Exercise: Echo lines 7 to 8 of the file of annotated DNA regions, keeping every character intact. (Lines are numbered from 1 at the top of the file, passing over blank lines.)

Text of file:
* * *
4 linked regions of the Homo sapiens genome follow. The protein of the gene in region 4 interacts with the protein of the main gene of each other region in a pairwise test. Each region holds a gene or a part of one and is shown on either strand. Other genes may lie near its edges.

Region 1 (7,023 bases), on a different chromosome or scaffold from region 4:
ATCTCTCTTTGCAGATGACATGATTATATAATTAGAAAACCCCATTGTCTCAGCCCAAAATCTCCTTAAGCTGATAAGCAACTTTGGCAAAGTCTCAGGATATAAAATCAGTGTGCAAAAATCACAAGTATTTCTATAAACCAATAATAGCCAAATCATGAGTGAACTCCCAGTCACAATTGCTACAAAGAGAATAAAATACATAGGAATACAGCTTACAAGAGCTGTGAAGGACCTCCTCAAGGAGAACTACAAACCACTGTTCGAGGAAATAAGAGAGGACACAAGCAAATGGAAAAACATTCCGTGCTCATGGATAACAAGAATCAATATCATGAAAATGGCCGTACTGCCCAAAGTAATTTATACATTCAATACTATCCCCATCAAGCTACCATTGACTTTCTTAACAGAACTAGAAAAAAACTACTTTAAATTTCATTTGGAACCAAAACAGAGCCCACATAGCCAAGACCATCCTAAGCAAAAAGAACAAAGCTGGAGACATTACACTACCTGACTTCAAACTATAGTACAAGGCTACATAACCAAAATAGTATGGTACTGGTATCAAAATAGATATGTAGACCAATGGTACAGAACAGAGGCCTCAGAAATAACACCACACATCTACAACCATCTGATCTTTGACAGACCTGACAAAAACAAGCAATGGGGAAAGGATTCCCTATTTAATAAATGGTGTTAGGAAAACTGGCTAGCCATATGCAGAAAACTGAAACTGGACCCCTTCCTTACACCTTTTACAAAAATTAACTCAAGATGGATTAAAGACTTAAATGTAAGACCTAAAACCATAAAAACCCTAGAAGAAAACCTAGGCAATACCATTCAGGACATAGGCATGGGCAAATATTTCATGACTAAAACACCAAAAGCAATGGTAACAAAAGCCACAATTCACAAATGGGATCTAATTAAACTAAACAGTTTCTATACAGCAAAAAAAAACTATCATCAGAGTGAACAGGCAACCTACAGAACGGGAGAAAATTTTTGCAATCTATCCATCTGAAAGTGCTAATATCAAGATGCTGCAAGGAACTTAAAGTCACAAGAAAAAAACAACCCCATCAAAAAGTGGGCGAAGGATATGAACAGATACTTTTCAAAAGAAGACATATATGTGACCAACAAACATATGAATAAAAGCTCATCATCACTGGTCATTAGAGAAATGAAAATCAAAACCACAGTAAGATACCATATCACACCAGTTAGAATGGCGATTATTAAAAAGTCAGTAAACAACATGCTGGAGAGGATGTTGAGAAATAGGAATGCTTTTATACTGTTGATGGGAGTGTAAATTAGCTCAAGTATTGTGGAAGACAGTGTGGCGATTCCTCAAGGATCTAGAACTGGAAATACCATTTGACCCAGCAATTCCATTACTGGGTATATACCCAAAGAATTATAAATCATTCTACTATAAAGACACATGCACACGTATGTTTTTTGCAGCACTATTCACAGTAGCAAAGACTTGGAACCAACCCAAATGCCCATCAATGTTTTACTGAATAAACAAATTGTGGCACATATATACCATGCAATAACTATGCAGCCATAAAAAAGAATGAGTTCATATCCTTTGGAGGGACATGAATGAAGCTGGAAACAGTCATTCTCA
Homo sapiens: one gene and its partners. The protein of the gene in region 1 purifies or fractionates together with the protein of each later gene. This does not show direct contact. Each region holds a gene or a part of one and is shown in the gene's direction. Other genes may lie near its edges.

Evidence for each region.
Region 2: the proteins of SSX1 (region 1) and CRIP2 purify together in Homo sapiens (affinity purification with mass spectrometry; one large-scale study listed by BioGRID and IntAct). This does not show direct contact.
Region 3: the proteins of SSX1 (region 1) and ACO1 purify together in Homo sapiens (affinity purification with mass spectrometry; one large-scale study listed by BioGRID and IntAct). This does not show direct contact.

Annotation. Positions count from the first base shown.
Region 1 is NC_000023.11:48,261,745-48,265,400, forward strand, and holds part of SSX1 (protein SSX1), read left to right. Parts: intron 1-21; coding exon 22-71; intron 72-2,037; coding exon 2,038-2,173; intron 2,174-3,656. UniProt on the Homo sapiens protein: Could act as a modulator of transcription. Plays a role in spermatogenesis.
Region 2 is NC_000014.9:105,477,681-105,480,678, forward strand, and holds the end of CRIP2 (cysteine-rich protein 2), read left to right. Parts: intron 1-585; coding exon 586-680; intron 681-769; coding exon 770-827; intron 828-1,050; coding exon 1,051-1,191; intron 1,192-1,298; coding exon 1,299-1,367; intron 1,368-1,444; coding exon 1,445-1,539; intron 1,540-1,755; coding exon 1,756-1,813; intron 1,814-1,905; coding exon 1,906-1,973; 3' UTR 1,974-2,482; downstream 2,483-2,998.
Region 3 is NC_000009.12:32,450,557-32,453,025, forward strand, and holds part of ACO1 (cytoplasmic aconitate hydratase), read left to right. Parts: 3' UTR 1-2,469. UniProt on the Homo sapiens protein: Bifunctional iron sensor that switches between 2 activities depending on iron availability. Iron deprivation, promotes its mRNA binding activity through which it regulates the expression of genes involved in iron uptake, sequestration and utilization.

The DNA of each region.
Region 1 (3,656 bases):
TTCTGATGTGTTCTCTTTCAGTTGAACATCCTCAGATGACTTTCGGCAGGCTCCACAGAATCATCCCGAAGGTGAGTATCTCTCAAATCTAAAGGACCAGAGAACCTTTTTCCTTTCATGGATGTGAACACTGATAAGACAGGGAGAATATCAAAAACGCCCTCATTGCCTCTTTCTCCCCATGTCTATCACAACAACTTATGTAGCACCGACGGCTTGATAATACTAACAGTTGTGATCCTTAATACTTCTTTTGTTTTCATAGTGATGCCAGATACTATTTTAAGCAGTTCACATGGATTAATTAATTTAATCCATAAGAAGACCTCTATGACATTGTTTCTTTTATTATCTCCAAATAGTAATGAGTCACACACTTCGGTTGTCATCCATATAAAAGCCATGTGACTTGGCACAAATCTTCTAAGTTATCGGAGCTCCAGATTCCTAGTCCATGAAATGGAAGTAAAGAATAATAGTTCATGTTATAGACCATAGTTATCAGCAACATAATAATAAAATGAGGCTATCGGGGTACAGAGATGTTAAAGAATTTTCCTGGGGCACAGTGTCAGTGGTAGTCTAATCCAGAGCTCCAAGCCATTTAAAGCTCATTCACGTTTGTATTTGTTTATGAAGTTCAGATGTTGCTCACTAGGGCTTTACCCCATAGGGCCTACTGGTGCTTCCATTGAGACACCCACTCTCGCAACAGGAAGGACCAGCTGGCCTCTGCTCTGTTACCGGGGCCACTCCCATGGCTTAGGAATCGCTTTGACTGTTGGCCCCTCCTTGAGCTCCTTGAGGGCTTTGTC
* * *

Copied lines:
Region 3: the proteins of SSX1 (region 1) and ACO1 purify together in Homo sapiens (affinity purification with mass spectrometry; one large-scale study listed by BioGRID and IntAct). This does not show direct contact.

Annotation. Positions count from the first base shown.